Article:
Body mistrust bridges interoceptive awareness and eating disorder symptoms

Tiffany A. Brown*, Irina A. Vanzhula, Erin E. Reilly, Cheri A. Levinson, Laura A. Berner, Angeline Krueger, Jason M. Lavender, Walter H. Kaye, Christina E. Wierenga

*Corresponding author for this work

Research output: Contribution to journalArticlepeer-review

60 Scopus citations


Interoceptive awareness (IA), or the awareness of internal body states, is known to be impaired in individuals with eating disorders (EDs); however, little is understood about how IA and ED symptoms are connected. Network analysis is a statistical approach useful for examining how symptoms interrelate and how comorbidities may be maintained. The present study used network analysis to (1) test central symptoms within an IA-ED network, (2) identify symptoms that may bridge the association between IA and ED symptoms, and (3) explore whether central and bridge symptoms predict ED remission at discharge from intensive treatment. A regularized partial correlation network was estimated in a sample of 428 adolescent (n = 187) and adult (n = 241) ED patients in a partial hospital program. IA was assessed using items from the Multidimensional Assessment of Interoceptive Awareness, and ED symptoms were assessed using items from the Eating Disorder Examination-Questionnaire. Central symptoms within the network were strong desire to lose weight, feeling guilty, and listening for information from the body about emotional state. The most central symptom bridging IA and ED symptoms was (not) feeling safe in one's body. Of the central symptoms, greater desire to lose weight predicted lower likelihood of remission at treatment discharge. Bridge symptoms did not significantly predict remission. Body mistrust may be a mechanism by which associations between IA and EDs are maintained. Findings suggest targeting central and bridge symptoms may be helpful to improve IA and ED symptoms. This study suggests that desire to lose weight is central to eating disorder psychopathology and is associated with lower likelihood of remission. Feeling unsafe in one's body connects eating disorder symptoms with body awareness.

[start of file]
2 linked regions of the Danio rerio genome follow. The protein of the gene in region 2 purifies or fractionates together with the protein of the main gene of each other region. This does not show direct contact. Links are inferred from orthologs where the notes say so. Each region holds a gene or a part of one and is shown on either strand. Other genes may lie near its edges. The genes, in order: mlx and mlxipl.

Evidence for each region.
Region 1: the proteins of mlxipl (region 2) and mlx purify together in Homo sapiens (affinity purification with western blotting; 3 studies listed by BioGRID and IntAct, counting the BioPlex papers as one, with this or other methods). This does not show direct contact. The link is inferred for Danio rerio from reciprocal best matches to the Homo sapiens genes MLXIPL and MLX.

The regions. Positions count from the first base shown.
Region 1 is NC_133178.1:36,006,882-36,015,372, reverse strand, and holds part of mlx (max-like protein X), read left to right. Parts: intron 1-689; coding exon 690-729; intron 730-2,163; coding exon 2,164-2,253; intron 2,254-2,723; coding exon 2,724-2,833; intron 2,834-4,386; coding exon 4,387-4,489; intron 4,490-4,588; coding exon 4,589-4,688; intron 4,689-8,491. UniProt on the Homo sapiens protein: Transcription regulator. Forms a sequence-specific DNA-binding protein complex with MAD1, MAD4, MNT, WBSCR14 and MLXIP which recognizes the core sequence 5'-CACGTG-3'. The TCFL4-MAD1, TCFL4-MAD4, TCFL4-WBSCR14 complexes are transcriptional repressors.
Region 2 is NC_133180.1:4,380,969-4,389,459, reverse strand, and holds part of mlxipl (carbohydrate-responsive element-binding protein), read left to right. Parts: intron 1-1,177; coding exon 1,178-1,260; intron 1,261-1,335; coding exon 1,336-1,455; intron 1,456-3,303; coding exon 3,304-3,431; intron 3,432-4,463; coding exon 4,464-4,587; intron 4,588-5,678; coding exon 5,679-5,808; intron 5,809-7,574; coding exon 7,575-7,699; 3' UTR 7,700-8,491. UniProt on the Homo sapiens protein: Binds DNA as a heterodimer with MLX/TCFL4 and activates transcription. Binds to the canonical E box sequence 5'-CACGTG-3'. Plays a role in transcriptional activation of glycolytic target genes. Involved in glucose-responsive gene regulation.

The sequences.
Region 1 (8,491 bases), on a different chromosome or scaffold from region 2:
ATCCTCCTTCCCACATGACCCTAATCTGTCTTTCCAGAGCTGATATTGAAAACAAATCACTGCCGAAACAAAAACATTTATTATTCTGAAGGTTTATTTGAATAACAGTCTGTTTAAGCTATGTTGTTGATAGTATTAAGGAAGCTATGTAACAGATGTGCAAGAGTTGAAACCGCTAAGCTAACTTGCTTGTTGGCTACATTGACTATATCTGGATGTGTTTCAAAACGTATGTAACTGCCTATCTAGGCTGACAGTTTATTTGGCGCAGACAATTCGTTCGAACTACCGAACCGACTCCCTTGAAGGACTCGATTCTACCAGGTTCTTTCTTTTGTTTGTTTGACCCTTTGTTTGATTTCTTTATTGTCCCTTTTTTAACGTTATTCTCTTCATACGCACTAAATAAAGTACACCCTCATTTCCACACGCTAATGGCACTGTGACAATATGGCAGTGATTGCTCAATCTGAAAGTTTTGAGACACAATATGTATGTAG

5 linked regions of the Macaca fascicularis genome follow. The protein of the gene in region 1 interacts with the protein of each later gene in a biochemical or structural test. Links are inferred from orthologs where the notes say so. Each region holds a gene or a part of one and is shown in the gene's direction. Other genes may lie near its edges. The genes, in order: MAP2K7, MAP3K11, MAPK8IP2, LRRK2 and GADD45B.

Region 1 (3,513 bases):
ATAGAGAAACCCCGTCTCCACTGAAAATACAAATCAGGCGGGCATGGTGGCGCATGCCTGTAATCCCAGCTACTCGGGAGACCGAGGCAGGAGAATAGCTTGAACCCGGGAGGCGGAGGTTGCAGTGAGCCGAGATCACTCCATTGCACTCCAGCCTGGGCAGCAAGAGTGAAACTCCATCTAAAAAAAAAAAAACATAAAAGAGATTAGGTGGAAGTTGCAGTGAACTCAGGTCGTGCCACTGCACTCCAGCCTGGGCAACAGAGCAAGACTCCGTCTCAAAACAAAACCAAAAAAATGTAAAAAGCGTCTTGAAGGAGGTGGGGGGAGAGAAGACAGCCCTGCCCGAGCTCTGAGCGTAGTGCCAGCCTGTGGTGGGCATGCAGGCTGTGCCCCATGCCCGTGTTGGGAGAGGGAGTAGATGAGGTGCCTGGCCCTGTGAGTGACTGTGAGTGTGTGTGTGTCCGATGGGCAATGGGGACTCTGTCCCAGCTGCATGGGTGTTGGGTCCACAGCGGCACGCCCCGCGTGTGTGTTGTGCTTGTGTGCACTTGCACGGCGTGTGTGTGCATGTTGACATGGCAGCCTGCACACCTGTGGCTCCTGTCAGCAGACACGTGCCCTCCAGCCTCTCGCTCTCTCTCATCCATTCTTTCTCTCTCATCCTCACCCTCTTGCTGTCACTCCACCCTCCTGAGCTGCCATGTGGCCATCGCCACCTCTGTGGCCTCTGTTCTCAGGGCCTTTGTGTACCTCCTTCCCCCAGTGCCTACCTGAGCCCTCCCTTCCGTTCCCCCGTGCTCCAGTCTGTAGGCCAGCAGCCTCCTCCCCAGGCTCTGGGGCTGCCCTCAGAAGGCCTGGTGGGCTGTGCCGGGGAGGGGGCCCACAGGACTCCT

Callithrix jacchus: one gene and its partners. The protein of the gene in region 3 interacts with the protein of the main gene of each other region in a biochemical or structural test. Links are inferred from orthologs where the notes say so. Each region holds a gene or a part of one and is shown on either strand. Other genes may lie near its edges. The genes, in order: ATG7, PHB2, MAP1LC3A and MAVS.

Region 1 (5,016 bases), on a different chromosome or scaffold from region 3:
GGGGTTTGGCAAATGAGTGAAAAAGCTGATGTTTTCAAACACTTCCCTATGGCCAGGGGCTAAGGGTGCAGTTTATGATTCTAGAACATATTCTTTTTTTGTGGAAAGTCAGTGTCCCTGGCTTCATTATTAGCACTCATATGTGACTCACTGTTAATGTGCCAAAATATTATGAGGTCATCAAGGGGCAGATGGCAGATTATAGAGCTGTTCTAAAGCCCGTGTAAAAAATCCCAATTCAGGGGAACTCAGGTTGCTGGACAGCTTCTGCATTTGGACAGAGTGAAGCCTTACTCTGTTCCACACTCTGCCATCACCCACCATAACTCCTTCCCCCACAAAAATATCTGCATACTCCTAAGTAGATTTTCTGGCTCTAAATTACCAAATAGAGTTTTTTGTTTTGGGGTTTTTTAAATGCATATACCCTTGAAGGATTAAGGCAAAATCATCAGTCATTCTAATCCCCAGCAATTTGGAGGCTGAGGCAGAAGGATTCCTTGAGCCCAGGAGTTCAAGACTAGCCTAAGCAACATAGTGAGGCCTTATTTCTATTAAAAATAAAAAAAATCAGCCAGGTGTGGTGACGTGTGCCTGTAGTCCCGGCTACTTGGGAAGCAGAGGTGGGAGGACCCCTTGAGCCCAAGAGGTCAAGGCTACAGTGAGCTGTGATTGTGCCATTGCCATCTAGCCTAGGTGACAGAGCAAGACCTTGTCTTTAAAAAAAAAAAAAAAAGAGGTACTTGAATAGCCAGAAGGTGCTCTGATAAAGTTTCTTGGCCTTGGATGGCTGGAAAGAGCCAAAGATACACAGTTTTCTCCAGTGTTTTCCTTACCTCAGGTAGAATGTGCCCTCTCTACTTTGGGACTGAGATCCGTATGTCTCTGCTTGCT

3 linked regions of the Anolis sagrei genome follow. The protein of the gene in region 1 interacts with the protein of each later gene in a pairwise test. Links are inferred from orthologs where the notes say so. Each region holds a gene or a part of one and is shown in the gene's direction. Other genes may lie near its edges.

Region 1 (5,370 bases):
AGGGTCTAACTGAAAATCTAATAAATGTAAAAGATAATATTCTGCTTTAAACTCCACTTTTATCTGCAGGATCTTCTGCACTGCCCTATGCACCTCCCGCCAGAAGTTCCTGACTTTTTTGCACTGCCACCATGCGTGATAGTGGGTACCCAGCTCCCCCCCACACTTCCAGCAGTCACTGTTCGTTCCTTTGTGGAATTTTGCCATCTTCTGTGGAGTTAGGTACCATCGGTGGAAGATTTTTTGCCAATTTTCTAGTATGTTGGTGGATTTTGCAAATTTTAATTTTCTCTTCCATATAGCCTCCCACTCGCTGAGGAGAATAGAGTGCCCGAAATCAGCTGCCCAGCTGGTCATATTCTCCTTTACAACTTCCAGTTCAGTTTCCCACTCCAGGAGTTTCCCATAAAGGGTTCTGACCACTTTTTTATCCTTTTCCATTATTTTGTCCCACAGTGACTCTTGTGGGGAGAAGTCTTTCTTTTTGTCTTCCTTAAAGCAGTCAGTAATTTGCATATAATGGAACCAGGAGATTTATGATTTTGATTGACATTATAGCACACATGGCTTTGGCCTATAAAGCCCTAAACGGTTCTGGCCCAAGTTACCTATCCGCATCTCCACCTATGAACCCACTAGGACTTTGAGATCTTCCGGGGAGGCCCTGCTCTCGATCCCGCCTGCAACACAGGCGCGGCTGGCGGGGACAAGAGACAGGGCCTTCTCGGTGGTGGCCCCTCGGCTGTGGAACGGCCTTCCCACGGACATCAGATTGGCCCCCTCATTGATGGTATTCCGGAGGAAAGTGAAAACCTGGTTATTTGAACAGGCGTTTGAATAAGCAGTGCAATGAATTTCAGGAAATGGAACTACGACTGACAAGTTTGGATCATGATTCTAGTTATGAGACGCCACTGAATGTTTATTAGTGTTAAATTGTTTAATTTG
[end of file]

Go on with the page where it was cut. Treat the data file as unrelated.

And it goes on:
Original languageEnglish
Pages (from-to)445-456
Number of pages12
JournalJournal of Abnormal Psychology
Issue number5
StatePublished - Jul 2020
Externally publishedYes


  • Comorbidity
  • Eating disorder
  • Interoceptive awareness
  • Network analysis


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